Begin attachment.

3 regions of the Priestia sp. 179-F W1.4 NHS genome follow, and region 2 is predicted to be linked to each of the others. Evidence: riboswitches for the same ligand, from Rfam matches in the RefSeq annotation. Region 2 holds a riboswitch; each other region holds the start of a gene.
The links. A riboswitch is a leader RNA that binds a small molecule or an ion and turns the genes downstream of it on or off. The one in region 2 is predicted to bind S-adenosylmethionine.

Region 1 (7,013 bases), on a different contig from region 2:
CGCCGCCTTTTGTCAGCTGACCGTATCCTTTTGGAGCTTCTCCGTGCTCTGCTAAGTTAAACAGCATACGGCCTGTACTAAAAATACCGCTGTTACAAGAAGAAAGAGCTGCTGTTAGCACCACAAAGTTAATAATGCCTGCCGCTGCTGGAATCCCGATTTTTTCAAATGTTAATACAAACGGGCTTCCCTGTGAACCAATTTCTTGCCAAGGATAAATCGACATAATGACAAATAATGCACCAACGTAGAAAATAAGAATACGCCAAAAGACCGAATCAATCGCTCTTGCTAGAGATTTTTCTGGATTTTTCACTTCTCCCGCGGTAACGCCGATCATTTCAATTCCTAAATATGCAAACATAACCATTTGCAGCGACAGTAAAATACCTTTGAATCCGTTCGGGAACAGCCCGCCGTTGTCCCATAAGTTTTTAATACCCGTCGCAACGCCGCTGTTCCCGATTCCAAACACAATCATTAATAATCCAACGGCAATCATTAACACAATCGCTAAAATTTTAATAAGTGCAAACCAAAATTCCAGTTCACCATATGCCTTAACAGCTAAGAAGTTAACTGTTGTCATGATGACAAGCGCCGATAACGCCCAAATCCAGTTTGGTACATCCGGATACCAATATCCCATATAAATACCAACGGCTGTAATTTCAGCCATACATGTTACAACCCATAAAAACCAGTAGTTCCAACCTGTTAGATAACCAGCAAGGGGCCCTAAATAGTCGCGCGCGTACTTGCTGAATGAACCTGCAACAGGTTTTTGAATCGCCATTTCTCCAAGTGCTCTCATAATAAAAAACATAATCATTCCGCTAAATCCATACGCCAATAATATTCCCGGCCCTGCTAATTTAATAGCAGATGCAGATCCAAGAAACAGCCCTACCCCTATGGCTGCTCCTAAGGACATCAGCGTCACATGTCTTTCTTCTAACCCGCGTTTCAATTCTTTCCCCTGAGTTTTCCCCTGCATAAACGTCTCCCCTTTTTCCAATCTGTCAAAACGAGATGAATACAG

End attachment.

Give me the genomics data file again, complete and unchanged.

3 regions of the Priestia sp. 179-F W1.4 NHS genome follow, and region 2 is predicted to be linked to each of the others. Evidence: riboswitches for the same ligand, from Rfam matches in the RefSeq annotation. Region 2 holds a riboswitch; each other region holds the start of a gene.
The links. A riboswitch is a leader RNA that binds a small molecule or an ion and turns the genes downstream of it on or off. The one in region 2 is predicted to bind S-adenosylmethionine.

Region 1 (7,013 bases), on a different contig from region 2:
CGCCGCCTTTTGTCAGCTGACCGTATCCTTTTGGAGCTTCTCCGTGCTCTGCTAAGTTAAACAGCATACGGCCTGTACTAAAAATACCGCTGTTACAAGAAGAAAGAGCTGCTGTTAGCACCACAAAGTTAATAATGCCTGCCGCTGCTGGAATCCCGATTTTTTCAAATGTTAATACAAACGGGCTTCCCTGTGAACCAATTTCTTGCCAAGGATAAATCGACATAATGACAAATAATGCACCAACGTAGAAAATAAGAATACGCCAAAAGACCGAATCAATCGCTCTTGCTAGAGATTTTTCTGGATTTTTCACTTCTCCCGCGGTAACGCCGATCATTTCAATTCCTAAATATGCAAACATAACCATTTGCAGCGACAGTAAAATACCTTTGAATCCGTTCGGGAACAGCCCGCCGTTGTCCCATAAGTTTTTAATACCCGTCGCAACGCCGCTGTTCCCGATTCCAAACACAATCATTAATAATCCAACGGCAATCATTAACACAATCGCTAAAATTTTAATAAGTGCAAACCAAAATTCCAGTTCACCATATGCCTTAACAGCTAAGAAGTTAACTGTTGTCATGATGACAAGCGCCGATAACGCCCAAATCCAGTTTGGTACATCCGGATACCAATATCCCATATAAATACCAACGGCTGTAATTTCAGCCATACATGTTACAACCCATAAAAACCAGTAGTTCCAACCTGTTAGATAACCAGCAAGGGGCCCTAAATAGTCGCGCGCGTACTTGCTGAATGAACCTGCAACAGGTTTTTGAATCGCCATTTCTCCAAGTGCTCTCATAATAAAAAACATAATCATTCCGCTAAATCCATACGCCAATAATATTCCCGGCCCTGCTAATTTAATAGCAGATGCAGATCCAAGAAACAGCCCTACCCCTATGGCTGCTCCTAAGGACATCAGCGTCACATGTCTTTCTTCTAACCCGCGTTTCAATTCTTTCCCCTGAGTTTTCCCCTGCATAAACGTCTCCCCTTTTTCCAATCTGTCAAAACGAGATGAATACAG